Nikka;s story began on August 30, 2009, when she was rushed to the emergency vet by a friend who was watching her while I was on business in San Francisco. My friend had called me when she got home from work and said Nikka was laying with her head on the water dish not moving. I was horrified to get a phone call directly from the vet telling me that an ultrasound showed not only was there a tumor on her spleen, but there was fluid in her abdomen. They were going to do a splenectomy that night, but blood work in prep for the surgery showed her platelet counts were so low she could spontaneously bleed out, forget surgery. For the next 2 days they worked on stabalizing her, trying to get her red blood cell and platelet counts to a level where they could at least attempt surgery to remove her spleen. On Sept 2, 2009 her spleen was removed. A few days later I received a call from the vet telling me the pathology report said it was hemangiosarcoma which gave her a prognosis of 1-3mo with chemo 6-8 mo without chemo. For the second time in a week I was blind sided. I'd never even heard of this cancer. I suppose the good news in all this was that x-rays of her lungs were clear and a biopsy done of her liver was benign. I'd always sworn I'd never put a dog through chemo, because I've seen what it does to people, but I wasn't ready to give up. I couldn't just look at this active otherwise healthy dog and believe she could die in a month, so I did what most people do and hit the internet. I found a lot of information online, from articles and online groups with people who have gone through this. I, also found there are a lot of different ideas about what works, what doesn't work, etc., but there was one thing that reoccurred and that was the importance of diet and no carbs, so I began switching her food from standard kibble to a higher protein, no carb diet. I also met with an oncologist and holistic vet. I wasn't sure about the chemo, but from the feedback I'd been getting it wasn't nearly as bad as with people, so I made the decision to try it. She'd get a total of 5 doses 2-3 weeks apart. My take on it was if she had a bad reaction that would be it and we'd manage it via holistic methods as long as she was comforatable. She had her first dose of chemo 2 weeks ago, with no adverse reactions, so at this point I've decided to go for dose 2. The holistic vet has her on suppliments to help her digestive system and gives her an acupunture treatment a day or 2 after her chemo. It worked for her first treatment and I'm crossing my fingers it will continue to work.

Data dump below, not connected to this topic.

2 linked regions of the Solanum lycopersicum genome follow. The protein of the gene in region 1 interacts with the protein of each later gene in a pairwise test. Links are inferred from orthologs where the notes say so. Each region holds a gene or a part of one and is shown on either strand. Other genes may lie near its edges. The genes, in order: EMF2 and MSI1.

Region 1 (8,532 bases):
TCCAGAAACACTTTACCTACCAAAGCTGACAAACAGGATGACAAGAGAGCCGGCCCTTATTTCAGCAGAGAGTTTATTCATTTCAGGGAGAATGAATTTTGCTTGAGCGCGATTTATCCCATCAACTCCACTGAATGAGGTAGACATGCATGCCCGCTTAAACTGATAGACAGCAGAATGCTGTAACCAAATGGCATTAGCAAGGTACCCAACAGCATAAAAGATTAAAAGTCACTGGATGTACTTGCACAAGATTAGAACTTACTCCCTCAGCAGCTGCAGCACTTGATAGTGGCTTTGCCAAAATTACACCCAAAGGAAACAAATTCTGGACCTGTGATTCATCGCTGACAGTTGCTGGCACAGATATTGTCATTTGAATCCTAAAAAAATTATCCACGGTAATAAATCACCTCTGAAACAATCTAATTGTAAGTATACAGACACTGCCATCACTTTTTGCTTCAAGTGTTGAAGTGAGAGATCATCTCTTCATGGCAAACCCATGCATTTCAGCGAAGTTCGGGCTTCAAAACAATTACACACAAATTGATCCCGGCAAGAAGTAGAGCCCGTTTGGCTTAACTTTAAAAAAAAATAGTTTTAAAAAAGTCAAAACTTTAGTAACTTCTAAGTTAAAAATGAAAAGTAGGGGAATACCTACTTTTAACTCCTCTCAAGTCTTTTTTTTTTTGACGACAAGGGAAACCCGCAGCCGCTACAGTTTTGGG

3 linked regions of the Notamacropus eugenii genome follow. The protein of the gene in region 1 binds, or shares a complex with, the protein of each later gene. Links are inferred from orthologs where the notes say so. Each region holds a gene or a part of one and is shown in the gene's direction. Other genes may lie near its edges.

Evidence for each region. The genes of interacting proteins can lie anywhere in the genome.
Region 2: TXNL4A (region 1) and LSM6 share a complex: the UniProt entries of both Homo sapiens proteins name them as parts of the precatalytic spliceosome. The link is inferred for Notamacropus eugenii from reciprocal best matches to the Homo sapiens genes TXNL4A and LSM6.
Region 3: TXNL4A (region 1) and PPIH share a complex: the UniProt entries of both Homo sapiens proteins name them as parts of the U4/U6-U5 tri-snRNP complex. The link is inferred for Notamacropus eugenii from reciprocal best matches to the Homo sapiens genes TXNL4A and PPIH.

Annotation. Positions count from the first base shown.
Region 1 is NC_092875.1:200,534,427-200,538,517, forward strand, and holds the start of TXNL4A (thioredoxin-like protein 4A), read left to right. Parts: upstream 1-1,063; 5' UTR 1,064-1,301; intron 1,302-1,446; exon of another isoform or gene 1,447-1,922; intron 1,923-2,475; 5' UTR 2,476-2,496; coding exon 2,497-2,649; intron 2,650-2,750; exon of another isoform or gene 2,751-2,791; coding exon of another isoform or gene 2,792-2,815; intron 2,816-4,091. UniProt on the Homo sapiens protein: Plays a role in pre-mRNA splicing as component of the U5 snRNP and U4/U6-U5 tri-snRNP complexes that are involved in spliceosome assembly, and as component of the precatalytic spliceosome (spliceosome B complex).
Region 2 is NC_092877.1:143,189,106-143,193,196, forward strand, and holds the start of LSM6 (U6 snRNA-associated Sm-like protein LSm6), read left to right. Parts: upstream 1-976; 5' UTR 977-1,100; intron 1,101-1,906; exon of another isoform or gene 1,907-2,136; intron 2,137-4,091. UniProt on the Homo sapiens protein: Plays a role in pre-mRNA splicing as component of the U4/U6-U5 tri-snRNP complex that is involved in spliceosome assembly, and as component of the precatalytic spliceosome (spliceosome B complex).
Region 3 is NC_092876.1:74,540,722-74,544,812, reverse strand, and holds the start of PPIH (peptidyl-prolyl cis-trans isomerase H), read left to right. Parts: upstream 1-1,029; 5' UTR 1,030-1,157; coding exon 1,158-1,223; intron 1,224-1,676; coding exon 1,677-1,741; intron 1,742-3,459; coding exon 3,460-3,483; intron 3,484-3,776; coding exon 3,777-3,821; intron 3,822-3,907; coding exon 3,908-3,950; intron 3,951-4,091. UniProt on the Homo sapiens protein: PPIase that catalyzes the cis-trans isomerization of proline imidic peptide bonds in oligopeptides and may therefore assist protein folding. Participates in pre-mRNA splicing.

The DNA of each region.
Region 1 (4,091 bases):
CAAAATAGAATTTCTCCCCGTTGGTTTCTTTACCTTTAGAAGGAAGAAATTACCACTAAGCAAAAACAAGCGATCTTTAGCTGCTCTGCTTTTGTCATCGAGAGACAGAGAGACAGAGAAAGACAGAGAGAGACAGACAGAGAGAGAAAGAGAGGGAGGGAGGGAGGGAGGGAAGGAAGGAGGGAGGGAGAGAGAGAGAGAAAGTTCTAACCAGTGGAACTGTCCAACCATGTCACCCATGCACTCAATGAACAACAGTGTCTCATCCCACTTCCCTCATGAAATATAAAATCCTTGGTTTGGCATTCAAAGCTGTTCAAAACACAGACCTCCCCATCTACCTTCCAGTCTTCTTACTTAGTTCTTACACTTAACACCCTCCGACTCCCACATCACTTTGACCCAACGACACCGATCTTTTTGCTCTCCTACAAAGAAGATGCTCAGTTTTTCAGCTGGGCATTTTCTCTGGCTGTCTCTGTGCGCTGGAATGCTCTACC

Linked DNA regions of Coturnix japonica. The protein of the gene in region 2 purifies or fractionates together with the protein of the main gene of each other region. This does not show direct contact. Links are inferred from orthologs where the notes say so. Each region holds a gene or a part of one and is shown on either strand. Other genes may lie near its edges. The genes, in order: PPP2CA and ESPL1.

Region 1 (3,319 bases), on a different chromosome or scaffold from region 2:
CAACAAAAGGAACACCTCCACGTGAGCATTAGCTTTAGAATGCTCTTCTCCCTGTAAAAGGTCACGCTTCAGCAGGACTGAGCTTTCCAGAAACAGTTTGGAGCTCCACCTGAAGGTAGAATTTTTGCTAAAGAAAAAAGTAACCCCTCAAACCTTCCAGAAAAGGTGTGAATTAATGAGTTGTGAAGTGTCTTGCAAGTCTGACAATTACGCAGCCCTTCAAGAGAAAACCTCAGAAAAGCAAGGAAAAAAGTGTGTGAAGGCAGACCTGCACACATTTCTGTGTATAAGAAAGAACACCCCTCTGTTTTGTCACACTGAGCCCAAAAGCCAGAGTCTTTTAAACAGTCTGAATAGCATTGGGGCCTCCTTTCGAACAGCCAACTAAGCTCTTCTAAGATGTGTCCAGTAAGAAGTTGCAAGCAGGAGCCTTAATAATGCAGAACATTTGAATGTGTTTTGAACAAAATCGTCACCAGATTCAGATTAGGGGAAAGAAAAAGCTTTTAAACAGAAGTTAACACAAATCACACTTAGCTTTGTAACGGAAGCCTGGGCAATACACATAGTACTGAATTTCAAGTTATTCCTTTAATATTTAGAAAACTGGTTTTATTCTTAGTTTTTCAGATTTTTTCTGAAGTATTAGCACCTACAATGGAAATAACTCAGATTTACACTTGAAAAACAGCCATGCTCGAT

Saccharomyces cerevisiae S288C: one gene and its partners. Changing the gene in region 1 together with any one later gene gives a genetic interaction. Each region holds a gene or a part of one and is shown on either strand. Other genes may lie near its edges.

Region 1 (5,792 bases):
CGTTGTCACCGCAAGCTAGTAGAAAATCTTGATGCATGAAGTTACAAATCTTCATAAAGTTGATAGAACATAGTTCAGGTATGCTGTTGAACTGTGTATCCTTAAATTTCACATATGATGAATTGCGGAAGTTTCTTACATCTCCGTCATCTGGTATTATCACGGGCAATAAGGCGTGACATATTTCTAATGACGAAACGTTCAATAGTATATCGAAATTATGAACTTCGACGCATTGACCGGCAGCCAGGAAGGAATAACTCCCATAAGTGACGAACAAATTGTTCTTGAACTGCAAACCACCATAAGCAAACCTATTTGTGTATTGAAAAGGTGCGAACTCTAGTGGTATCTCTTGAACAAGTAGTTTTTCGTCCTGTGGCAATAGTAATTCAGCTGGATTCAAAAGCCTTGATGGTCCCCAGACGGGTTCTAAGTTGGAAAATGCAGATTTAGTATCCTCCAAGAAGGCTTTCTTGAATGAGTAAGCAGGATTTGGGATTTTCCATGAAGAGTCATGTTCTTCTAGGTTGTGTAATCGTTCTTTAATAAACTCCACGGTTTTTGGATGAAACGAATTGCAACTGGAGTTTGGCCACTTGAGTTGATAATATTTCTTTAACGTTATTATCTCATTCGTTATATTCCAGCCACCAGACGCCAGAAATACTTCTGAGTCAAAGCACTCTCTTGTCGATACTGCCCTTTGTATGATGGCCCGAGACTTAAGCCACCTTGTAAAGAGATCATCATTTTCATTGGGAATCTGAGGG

November 22, 2009 Update - Nikka had her first ultrasound since her initial diagnosis just over 2 months ago, and it came back clean, no sign of the cancer! Lung x-rays were also clean! She had her 4th dose of chemo after that, and while she's had some mild issues with diahrea and nausea, they don't seem to effect her energy levels. One more dose to go, given in about 2 1/2 weeks. I'll be so glad when she's done with chemo, I stress out after each dose. 4/7/2010 - Nikka came thourch chemo with very fe wissues and ultrasounds gave her a completely clean bill of health in November, unfortunately in late January, she went down with what I suspected was a bleed. Ultrasounds confirmed what I suspected a few days later, the cancer was back with 3 lesions on her liver. The oncologist gave us options of additional chemo, etc. which given how fast it came back, I chose not to pursue. I decided to just enjoy whatever time I had left with her, without having her spend half that time at the vets. Nikka did great after that bleed until her final day. She woke me up the morning of 2/14/2010 panting and unwilling to move. I didn't realize at the time how bad it was going to get, but by 10:00 that morning she'd passed out 4 times, so I made the difficult decision to let her go to the bridge. A vet came to the house as did a couple of my friends she was close to, and in the end she went to sleep laying on her favorite dog bed with the people she was closest to around her. I have good days and bad, but I'm getting to the point where I'm finally remembering all the things she did, even after her diagnosis, with a smile rather than tears.
Enjoy each day you have with them.
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Freeze-dried and dehydrated
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